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Author ORCID Identifier

https://orcid.org/0000-0003-1046-6421

Document Type

Open Access Dissertation

Degree Name

Doctor of Philosophy (PhD)

Degree Program

Anthropology

Year Degree Awarded

2019

Month Degree Awarded

May

First Advisor

Michael Sugerman

Subject Categories

Anthropology | Archaeological Anthropology

Abstract

In archaeology, the analysis of ordinary things does not often lead to assessments of power. Political systems are difficult to trace materially because today they seem separate from our lives, but yet are involved in most everything we do. In this case study of first millennium BCE Idalion, Cyprus, I have found that the producers of undecorated, or utilitarian, pottery are impacted by political behavior and social relationships, which both impact their economic stability. When discussing the political economy, archaeologists describe elites as the controllers of wealth including the consumption and sometimes production of high value goods. However, I argue that they also play a role in the production of utilitarian pottery. I combine craft production theory, archaeological theories of power, and petrographic analysis, to analyze the organization of production of pottery and its role in the political economy. In the Mediterranean, and specifically on Cyprus, political economies are defined most-often through the translation of inscriptions and texts. For the first millennium BCE, the term “city-kingdom” is common on Cyprus. This use of texts and inscriptions causes a problem because archaeologists do not often assess the legitimacy of these political terms, such as kingdoms and states, through material culture, thereby allowing political types to be poorly understood. To better define the Cypriot political type, city-kingdom, I approach politics from the mode of defining power and based my analysis on the multi-dimensional nature of power. The way power impacted producers of utilitarian pottery at Idalion includes political and economic power that placed limits on their access to raw materials, trade routes, and/or markets, and also social power through the relationships potters navigated to ensure their own economic stability and success. At Idalion, power was flexible and impacted by various cultural factors and by analyzing it through pottery production I am able to provide a tentative definition of a city-kingdom.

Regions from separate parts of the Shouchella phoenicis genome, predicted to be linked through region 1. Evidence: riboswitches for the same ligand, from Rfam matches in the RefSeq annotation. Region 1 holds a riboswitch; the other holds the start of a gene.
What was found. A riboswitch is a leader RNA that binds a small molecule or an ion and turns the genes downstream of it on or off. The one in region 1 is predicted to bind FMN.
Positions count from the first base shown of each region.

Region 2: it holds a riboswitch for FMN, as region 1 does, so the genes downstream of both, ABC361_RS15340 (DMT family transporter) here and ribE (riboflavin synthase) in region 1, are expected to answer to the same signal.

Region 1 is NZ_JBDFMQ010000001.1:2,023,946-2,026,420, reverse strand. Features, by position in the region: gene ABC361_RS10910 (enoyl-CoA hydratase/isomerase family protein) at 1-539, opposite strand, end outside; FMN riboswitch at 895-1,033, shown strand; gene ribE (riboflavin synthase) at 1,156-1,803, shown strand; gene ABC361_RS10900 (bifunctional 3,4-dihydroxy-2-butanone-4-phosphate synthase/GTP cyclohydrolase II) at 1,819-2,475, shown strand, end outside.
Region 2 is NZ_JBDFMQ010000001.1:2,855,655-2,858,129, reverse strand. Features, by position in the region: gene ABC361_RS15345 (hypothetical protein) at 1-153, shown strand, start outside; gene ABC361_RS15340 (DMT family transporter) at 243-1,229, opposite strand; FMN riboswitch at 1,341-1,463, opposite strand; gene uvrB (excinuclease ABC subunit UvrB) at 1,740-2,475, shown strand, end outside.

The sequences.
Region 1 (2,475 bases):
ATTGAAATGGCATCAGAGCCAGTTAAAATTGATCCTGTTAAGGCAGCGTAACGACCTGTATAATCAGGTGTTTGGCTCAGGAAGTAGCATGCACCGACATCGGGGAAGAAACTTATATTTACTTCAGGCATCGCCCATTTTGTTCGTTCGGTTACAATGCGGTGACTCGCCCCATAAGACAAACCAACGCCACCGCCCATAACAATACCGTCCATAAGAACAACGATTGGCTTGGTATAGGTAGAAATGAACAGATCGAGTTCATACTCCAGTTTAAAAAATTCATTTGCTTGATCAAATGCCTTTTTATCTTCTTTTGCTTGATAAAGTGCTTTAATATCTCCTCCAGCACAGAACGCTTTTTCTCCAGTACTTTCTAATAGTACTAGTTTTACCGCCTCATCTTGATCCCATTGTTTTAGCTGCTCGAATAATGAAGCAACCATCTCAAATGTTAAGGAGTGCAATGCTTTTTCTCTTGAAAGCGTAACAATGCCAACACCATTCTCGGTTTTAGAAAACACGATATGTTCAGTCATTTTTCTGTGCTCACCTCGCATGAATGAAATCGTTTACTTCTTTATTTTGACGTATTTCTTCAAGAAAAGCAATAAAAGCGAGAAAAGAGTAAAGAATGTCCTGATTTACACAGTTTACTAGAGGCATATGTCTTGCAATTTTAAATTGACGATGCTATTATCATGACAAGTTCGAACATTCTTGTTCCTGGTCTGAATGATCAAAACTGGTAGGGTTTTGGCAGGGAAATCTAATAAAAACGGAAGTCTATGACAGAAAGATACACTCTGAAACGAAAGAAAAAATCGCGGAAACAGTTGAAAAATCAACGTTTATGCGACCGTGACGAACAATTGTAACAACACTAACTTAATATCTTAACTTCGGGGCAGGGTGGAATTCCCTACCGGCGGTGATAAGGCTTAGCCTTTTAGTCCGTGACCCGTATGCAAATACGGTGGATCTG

DOI

https://doi.org/10.7275/ed51-fk14

Creative Commons License

Creative Commons Attribution-Noncommercial-No Derivative Works 4.0 License
This work is licensed under a Creative Commons Attribution-Noncommercial-No Derivative Works 4.0 License.

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